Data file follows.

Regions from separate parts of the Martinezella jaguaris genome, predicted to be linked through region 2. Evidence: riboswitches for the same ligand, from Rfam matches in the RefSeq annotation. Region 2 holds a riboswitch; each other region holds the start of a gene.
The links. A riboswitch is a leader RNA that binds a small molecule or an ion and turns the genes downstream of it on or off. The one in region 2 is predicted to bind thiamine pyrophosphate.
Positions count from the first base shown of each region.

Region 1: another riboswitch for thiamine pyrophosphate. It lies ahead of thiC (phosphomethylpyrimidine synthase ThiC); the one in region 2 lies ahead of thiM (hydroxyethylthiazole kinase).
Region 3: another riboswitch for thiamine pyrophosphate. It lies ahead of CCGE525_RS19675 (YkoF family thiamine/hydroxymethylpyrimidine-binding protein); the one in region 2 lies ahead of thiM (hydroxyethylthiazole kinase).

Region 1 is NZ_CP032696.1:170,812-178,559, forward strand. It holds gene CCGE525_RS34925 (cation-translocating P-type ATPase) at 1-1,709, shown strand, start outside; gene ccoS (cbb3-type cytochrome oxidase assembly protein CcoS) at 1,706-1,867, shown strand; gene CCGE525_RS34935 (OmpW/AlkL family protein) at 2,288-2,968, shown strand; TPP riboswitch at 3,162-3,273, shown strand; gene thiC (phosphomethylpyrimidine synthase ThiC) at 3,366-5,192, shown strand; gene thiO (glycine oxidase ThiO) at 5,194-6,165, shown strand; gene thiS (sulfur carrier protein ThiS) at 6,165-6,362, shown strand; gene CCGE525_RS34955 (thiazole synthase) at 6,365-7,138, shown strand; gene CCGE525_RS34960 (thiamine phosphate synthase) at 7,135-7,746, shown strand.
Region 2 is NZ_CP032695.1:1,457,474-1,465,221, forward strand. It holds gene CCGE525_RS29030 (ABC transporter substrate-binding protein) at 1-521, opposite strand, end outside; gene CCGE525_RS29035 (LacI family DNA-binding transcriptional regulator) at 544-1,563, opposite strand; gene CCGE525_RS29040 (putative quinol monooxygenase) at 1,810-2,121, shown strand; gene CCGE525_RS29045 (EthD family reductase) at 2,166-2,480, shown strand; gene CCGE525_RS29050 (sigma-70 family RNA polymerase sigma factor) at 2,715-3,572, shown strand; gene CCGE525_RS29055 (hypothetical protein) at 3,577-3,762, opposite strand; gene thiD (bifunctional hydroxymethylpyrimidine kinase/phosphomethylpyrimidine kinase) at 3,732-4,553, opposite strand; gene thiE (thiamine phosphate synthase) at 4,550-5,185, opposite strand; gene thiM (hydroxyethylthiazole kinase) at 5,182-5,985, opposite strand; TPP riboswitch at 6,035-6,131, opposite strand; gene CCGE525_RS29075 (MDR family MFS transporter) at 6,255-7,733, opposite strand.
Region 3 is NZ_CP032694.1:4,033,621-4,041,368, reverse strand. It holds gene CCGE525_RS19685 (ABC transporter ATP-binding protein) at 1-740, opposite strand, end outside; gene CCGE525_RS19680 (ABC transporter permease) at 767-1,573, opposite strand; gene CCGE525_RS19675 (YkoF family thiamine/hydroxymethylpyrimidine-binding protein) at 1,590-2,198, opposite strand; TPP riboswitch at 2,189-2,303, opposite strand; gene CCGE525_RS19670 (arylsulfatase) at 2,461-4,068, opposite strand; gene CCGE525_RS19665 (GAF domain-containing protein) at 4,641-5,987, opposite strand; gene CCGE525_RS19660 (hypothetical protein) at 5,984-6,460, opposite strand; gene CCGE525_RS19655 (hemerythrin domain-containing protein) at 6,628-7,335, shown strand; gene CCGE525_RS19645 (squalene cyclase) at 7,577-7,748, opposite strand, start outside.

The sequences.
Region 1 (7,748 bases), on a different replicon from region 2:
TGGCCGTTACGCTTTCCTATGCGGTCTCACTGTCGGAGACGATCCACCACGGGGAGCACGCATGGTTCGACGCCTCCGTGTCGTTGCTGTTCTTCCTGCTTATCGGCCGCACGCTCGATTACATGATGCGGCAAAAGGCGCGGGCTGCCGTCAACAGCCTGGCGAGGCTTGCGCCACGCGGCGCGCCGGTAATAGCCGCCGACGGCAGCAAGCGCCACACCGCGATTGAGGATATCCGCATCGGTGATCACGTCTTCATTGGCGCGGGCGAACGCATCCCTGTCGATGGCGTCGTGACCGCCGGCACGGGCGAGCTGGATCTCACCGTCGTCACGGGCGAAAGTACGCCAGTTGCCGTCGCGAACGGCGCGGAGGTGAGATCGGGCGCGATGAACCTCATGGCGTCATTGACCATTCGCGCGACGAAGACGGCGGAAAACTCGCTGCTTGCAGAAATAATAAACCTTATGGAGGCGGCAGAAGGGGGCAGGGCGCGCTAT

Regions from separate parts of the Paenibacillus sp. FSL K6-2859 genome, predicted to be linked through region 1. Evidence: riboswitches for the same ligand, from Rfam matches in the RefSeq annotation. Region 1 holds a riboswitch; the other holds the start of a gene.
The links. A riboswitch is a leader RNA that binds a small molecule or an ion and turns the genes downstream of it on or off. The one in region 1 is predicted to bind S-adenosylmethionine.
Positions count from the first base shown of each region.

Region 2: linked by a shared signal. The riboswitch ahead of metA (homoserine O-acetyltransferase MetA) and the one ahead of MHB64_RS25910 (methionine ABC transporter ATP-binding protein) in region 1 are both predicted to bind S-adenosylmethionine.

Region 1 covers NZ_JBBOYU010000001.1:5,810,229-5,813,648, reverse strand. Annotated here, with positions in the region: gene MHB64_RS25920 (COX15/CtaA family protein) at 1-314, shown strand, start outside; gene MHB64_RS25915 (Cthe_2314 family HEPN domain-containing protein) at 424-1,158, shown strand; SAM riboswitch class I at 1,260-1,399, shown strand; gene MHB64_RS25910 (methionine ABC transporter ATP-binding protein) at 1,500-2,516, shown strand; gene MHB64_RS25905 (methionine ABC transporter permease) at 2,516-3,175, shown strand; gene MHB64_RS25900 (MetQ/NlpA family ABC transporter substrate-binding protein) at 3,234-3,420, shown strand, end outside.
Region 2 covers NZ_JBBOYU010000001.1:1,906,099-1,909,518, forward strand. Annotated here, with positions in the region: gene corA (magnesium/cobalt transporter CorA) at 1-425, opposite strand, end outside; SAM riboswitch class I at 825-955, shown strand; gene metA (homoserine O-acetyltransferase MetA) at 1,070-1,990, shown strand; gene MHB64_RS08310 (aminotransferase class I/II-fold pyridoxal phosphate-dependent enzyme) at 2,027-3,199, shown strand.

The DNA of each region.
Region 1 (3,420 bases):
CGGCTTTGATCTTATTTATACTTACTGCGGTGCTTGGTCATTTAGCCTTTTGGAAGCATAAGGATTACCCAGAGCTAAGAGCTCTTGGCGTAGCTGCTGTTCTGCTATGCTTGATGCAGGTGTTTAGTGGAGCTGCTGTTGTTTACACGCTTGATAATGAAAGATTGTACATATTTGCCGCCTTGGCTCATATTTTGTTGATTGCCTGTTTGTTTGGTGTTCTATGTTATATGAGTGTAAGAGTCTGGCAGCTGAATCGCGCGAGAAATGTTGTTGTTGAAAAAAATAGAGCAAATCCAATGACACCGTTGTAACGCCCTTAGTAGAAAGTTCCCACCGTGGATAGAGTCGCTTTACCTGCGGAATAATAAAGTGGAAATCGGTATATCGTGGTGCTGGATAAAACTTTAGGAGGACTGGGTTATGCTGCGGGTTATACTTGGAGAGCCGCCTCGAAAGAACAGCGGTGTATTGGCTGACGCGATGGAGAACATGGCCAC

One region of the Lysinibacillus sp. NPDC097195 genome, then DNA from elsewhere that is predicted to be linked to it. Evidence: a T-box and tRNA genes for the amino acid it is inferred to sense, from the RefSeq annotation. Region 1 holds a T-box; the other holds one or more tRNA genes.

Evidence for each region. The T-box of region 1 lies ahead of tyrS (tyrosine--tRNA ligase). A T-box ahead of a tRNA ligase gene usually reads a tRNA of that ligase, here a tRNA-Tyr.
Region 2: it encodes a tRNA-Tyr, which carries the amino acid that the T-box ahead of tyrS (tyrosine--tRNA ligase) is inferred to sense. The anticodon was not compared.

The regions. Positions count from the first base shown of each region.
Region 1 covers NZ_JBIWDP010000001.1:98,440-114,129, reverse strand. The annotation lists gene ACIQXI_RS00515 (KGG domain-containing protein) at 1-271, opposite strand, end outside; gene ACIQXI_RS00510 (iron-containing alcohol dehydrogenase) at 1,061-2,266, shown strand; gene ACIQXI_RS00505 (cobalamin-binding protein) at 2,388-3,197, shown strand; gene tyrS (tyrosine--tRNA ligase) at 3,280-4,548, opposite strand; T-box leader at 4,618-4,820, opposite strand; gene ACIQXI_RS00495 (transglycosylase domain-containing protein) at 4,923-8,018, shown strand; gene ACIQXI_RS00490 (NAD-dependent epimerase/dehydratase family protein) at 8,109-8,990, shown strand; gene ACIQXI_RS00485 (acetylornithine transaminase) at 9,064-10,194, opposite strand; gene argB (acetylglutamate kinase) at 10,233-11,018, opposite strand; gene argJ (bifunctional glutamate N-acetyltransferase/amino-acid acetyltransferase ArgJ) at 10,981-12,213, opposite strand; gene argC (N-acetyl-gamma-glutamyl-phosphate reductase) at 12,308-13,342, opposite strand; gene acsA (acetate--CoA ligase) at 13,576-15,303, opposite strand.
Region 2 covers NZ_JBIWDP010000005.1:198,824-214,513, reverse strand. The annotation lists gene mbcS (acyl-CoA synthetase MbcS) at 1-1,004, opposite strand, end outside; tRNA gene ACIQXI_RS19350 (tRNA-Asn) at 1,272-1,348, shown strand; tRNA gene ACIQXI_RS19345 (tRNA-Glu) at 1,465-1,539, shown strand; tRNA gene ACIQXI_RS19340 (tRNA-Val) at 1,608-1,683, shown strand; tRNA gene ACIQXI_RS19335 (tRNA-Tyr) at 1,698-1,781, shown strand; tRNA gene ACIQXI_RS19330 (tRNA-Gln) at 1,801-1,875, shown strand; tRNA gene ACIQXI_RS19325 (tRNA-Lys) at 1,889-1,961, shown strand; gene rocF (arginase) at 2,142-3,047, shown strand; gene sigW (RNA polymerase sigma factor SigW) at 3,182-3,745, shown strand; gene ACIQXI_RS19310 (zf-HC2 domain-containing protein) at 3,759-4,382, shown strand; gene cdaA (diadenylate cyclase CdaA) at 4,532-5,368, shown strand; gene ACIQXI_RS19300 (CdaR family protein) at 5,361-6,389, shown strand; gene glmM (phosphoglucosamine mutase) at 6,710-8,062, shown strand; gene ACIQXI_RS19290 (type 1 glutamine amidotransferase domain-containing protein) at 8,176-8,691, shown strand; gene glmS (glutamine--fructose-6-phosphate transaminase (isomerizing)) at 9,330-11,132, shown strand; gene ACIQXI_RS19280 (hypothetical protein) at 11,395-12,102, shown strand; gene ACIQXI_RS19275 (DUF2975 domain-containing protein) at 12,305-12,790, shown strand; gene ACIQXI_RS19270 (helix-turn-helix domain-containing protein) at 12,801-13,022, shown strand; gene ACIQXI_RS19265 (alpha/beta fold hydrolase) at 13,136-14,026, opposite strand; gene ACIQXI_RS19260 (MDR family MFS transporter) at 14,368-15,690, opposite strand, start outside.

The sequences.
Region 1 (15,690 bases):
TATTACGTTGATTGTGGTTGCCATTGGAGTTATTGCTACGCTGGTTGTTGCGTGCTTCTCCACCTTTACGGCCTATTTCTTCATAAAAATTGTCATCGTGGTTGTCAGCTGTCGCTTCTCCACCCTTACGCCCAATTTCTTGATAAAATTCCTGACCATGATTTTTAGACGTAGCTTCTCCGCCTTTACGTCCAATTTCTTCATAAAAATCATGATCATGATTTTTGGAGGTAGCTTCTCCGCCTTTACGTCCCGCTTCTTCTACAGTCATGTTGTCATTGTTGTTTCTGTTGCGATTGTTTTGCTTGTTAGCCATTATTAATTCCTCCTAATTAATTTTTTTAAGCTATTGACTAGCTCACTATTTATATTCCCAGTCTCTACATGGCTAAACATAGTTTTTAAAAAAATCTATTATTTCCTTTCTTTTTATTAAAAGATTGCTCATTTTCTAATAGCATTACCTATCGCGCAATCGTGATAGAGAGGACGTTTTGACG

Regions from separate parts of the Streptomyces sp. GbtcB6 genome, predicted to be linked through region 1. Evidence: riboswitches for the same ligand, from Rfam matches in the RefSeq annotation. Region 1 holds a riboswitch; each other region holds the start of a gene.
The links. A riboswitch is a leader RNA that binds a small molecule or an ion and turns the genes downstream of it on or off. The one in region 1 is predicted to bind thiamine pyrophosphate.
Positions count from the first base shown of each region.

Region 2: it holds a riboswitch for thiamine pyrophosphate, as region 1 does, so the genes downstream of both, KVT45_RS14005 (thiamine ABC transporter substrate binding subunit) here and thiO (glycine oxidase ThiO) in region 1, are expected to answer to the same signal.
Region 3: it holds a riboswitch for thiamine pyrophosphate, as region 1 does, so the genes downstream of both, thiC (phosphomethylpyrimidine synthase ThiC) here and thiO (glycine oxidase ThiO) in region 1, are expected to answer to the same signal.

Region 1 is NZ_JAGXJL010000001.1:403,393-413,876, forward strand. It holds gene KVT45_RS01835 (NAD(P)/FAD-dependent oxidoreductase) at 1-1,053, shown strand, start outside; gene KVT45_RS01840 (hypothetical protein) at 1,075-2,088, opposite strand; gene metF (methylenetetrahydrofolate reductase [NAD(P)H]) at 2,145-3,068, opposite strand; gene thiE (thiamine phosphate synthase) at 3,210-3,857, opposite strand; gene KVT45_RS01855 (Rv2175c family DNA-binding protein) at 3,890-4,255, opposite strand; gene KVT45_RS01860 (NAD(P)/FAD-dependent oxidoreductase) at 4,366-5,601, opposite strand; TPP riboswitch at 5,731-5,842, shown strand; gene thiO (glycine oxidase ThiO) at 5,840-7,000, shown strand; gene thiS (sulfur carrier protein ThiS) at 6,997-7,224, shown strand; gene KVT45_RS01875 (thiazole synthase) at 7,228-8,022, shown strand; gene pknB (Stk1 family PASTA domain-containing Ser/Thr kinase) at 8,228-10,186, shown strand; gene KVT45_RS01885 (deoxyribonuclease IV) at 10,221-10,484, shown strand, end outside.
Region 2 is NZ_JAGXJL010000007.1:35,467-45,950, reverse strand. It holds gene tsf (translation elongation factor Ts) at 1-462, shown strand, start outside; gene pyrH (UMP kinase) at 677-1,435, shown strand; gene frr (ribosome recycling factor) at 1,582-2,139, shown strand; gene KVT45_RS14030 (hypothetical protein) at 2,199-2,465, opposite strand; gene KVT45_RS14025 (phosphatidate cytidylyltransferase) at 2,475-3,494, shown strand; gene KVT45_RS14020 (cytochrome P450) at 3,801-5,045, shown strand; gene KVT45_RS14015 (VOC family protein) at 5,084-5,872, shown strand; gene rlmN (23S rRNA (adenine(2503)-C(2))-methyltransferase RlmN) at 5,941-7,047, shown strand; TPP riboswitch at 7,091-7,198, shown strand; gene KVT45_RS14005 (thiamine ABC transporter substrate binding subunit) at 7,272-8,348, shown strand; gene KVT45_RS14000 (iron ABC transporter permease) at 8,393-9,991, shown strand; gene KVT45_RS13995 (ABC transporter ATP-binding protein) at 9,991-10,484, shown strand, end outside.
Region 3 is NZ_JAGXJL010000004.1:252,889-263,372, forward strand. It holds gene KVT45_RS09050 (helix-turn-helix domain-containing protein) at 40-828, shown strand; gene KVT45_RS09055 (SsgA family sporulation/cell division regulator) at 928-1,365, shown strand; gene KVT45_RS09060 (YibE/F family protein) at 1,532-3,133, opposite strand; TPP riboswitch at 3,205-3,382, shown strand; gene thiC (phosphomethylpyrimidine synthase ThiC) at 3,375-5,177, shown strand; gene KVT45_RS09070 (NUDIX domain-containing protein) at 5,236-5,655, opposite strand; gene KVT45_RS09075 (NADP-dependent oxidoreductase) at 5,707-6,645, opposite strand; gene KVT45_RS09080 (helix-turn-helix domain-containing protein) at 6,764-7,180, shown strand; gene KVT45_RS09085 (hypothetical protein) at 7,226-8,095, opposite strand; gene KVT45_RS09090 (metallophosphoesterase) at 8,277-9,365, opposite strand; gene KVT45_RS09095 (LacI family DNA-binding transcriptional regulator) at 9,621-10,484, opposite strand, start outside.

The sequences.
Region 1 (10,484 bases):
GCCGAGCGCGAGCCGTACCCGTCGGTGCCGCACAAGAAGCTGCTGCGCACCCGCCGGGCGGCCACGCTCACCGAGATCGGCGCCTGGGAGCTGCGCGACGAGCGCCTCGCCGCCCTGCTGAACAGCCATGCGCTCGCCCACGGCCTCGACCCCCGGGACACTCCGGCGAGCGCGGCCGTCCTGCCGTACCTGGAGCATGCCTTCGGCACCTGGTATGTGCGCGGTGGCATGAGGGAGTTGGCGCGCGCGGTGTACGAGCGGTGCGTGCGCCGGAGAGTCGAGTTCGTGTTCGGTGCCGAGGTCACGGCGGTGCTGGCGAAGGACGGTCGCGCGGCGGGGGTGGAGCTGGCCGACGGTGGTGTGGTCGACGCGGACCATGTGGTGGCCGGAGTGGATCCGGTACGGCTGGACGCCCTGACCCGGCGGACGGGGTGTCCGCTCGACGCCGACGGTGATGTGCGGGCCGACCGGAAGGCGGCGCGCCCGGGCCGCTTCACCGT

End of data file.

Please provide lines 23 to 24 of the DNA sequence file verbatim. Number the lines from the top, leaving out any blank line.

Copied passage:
Region 2: it encodes a tRNA-Tyr, which carries the amino acid that the T-box ahead of tyrS (tyrosine--tRNA ligase) is inferred to sense. The anticodon was not compared.

The regions. Positions count from the first base shown of each region.